Oct 28 2011

ReThink Reviews – ‘Margin Call’

Rethink Reviews | Published 28 Oct 2011, 10:19 am | Comments Off on ReThink Reviews – ‘Margin Call’ -

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Rethink ReviewsTaking a deeper look at current and past films and how they relate to the world today.

Jonathan Kim is an independent film critic who writes and produces film reviews for Uprising and other outlets. He is a former co-producer at Brave New Films.

Read his reviews online at ReThinkReviews.net. Watch his videos at www.youtube.com/user/jsjkim, and follow him on Twitter at twitter.com/ReThinkReviews. ReThink Reviews’ theme song is by Restavrant.

Margin Call

As the great recession drags into its fourth year, it’s becoming harder and harder to remember the good old days when Americans still had confidence in our financial system and the banks that formed its foundation. But that faith disappeared, possibly forever, in September 2008 when Lehman Brothers, one of Wall Street’s most venerable institutions, suddenly went belly up, triggering a wave of investor panic that would plunge the world’s economy into recession. The film ‘Margin Call’ takes us inside a fictional investment bank called HMS to show what it must’ve been like within the halls of Lehman Brothers during that fateful 24-hour period before its collapse, as executives slowly acknowledge that not only had they built a bomb that will blow up the economy, but that they could save some money if they lit the fuse themselves and were the first out the door.

Zachary Quinto, who is also one of ‘Margin Call’’s producers, plays Peter, a risk analyst who gets tipped off by his recently downsized boss (played by Stanley Tucci) that HMS’ recent troubles are indicators of something much worse to come for the entire economy. After crunching the numbers and seeing the scope of the looming catastrophe, Peter begins the process of sending the bad news up the hierarchy, first by telling his immediate superior, played by Paul Bettany, who then kicks it up to their boss, Sam, played by Kevin Spacey, whose fake tan and false bravado seem to be a reference to Angelo Mozilo, the disgraced CEO of subprime mortgage provider Countrywide Financial.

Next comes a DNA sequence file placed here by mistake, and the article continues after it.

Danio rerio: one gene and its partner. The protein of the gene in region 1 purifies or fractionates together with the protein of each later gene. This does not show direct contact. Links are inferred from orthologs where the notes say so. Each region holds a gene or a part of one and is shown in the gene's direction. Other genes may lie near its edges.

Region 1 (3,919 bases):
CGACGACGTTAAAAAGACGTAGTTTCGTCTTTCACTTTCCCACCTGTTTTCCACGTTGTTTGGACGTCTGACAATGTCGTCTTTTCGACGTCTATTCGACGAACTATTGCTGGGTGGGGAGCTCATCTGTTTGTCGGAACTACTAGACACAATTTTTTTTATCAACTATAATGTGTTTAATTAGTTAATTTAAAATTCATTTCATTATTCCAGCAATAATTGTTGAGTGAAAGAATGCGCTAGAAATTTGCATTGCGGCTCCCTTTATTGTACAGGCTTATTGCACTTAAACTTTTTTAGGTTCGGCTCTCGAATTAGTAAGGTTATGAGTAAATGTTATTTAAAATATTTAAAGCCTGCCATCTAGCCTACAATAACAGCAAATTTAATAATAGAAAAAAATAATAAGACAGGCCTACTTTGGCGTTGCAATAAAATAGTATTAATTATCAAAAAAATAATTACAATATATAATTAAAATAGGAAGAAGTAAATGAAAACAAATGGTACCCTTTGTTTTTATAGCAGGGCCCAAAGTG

As late-night meetings are convened as the news moves up HMS’ executive food chain, we paradoxically see an increasing lack of both accountability for and understanding of the financial devices about to sink the economy, ending with HMS’ CEO John Tuld, played by a cold-blooded Jeremy Irons, who essentially declares the impending crash his company created to be an act of God, where the only logical option is to pocket as much money as possible by dumping all of HMS’ soon-to-be-worthless securities on unwitting buyers, a move bound to trigger the meltdown.

In the 2003 documentary ‘The Corporation’, directors Mark Achbar and Jennifer Abbott illustrate how corporations share the same traits as psychopaths, with their total lack of empathy, willingness to hurt others in pursuit of a single-minded goal, and refusal to take responsibility for the pain their actions cause. In this way, Fuld and the rest of his officers embody the corporate mindset that the Occupy Wall Street movement is trying to expunge from our political system. It’s a mindset that will always value the wealth of a few over the welfare of many while viewing the victims of their decisions as either suckers, peons, or unavoidable collateral damage.

With its largely confined setting, ‘Margin Call’ often feels like it might make a better play than a film, and much of the discussion about the impending meltdown is done in a shorthand that assumes you already have an understanding of what caused it. In that sense, if you’re looking for a primer on what caused the recession, a documentary like 2010 Oscar winner ‘Inside Job’ would be a better pick. But ‘Margin Call’ — powered by an all-star cast that includes Demi Moore, Simon Baker, and Penn Badgely — does an excellent job of putting human faces on the perpetrators of an entirely manmade catastrophe.

As all-night meetings stretch into early morning and the clock ticks towards the opening bell, ‘Margin Call’ will give you a sense of the sinking feeling insiders at Lehman Brothers must’ve felt as they finally grasped the size and ferocity of the monster they created and were about to loose upon the economy, even as they tried to convince themselves that it wasn’t their fault, as they watched the sun rise on a world that they would change forever.

‘Margin Call’ is rated R and is in limited release as well as video on demand and Amazon Instant Video.

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